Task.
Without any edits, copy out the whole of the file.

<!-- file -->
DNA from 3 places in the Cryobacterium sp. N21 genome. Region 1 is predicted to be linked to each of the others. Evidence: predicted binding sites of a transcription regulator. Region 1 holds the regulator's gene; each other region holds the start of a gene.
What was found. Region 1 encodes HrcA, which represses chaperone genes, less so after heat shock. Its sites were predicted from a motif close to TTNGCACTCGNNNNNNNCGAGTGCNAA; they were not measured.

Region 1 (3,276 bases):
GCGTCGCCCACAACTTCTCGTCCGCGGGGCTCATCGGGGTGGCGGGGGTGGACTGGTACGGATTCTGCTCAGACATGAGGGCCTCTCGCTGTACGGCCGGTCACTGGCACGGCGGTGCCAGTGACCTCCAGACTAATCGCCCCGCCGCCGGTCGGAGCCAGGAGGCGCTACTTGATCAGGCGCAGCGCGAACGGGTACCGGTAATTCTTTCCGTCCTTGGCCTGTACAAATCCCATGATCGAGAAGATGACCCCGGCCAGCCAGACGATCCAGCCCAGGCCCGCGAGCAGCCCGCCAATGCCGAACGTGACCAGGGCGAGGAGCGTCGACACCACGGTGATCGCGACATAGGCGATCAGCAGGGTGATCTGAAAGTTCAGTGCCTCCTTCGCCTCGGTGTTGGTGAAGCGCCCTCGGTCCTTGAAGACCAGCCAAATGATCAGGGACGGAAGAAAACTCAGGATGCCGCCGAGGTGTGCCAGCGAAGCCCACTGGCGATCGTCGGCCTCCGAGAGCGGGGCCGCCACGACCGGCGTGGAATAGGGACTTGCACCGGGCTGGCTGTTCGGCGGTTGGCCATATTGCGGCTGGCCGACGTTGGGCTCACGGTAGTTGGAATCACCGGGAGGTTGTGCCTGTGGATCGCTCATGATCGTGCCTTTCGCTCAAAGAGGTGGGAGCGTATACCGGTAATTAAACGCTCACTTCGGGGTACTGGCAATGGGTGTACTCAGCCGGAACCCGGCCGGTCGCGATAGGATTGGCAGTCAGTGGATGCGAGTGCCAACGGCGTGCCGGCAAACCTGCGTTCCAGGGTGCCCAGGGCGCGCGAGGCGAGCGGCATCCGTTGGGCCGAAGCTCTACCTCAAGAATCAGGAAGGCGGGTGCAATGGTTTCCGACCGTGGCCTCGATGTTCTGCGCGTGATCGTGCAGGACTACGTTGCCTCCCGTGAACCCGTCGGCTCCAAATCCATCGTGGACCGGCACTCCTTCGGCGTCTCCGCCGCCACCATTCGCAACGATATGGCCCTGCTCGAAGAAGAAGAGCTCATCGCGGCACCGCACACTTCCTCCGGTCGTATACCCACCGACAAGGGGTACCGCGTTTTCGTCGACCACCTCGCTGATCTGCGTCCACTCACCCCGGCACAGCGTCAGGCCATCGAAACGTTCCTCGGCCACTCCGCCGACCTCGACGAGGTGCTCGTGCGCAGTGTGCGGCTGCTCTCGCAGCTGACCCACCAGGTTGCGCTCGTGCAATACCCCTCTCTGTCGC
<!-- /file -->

DNA from 3 places in the Cryobacterium sp. N21 genome. Region 1 is predicted to be linked to each of the others. Evidence: predicted binding sites of a transcription regulator. Region 1 holds the regulator's gene; each other region holds the start of a gene.
What was found. Region 1 encodes HrcA, which represses chaperone genes, less so after heat shock. Its sites were predicted from a motif close to TTNGCACTCGNNNNNNNCGAGTGCNAA; they were not measured.

Region 1 (3,276 bases):
GCGTCGCCCACAACTTCTCGTCCGCGGGGCTCATCGGGGTGGCGGGGGTGGACTGGTACGGATTCTGCTCAGACATGAGGGCCTCTCGCTGTACGGCCGGTCACTGGCACGGCGGTGCCAGTGACCTCCAGACTAATCGCCCCGCCGCCGGTCGGAGCCAGGAGGCGCTACTTGATCAGGCGCAGCGCGAACGGGTACCGGTAATTCTTTCCGTCCTTGGCCTGTACAAATCCCATGATCGAGAAGATGACCCCGGCCAGCCAGACGATCCAGCCCAGGCCCGCGAGCAGCCCGCCAATGCCGAACGTGACCAGGGCGAGGAGCGTCGACACCACGGTGATCGCGACATAGGCGATCAGCAGGGTGATCTGAAAGTTCAGTGCCTCCTTCGCCTCGGTGTTGGTGAAGCGCCCTCGGTCCTTGAAGACCAGCCAAATGATCAGGGACGGAAGAAAACTCAGGATGCCGCCGAGGTGTGCCAGCGAAGCCCACTGGCGATCGTCGGCCTCCGAGAGCGGGGCCGCCACGACCGGCGTGGAATAGGGACTTGCACCGGGCTGGCTGTTCGGCGGTTGGCCATATTGCGGCTGGCCGACGTTGGGCTCACGGTAGTTGGAATCACCGGGAGGTTGTGCCTGTGGATCGCTCATGATCGTGCCTTTCGCTCAAAGAGGTGGGAGCGTATACCGGTAATTAAACGCTCACTTCGGGGTACTGGCAATGGGTGTACTCAGCCGGAACCCGGCCGGTCGCGATAGGATTGGCAGTCAGTGGATGCGAGTGCCAACGGCGTGCCGGCAAACCTGCGTTCCAGGGTGCCCAGGGCGCGCGAGGCGAGCGGCATCCGTTGGGCCGAAGCTCTACCTCAAGAATCAGGAAGGCGGGTGCAATGGTTTCCGACCGTGGCCTCGATGTTCTGCGCGTGATCGTGCAGGACTACGTTGCCTCCCGTGAACCCGTCGGCTCCAAATCCATCGTGGACCGGCACTCCTTCGGCGTCTCCGCCGCCACCATTCGCAACGATATGGCCCTGCTCGAAGAAGAAGAGCTCATCGCGGCACCGCACACTTCCTCCGGTCGTATACCCACCGACAAGGGGTACCGCGTTTTCGTCGACCACCTCGCTGATCTGCGTCCACTCACCCCGGCACAGCGTCAGGCCATCGAAACGTTCCTCGGCCACTCCGCCGACCTCGACGAGGTGCTCGTGCGCAGTGTGCGGCTGCTCTCGCAGCTGACCCACCAGGTTGCGCTCGTGCAATACCCCTCTCTGTCGC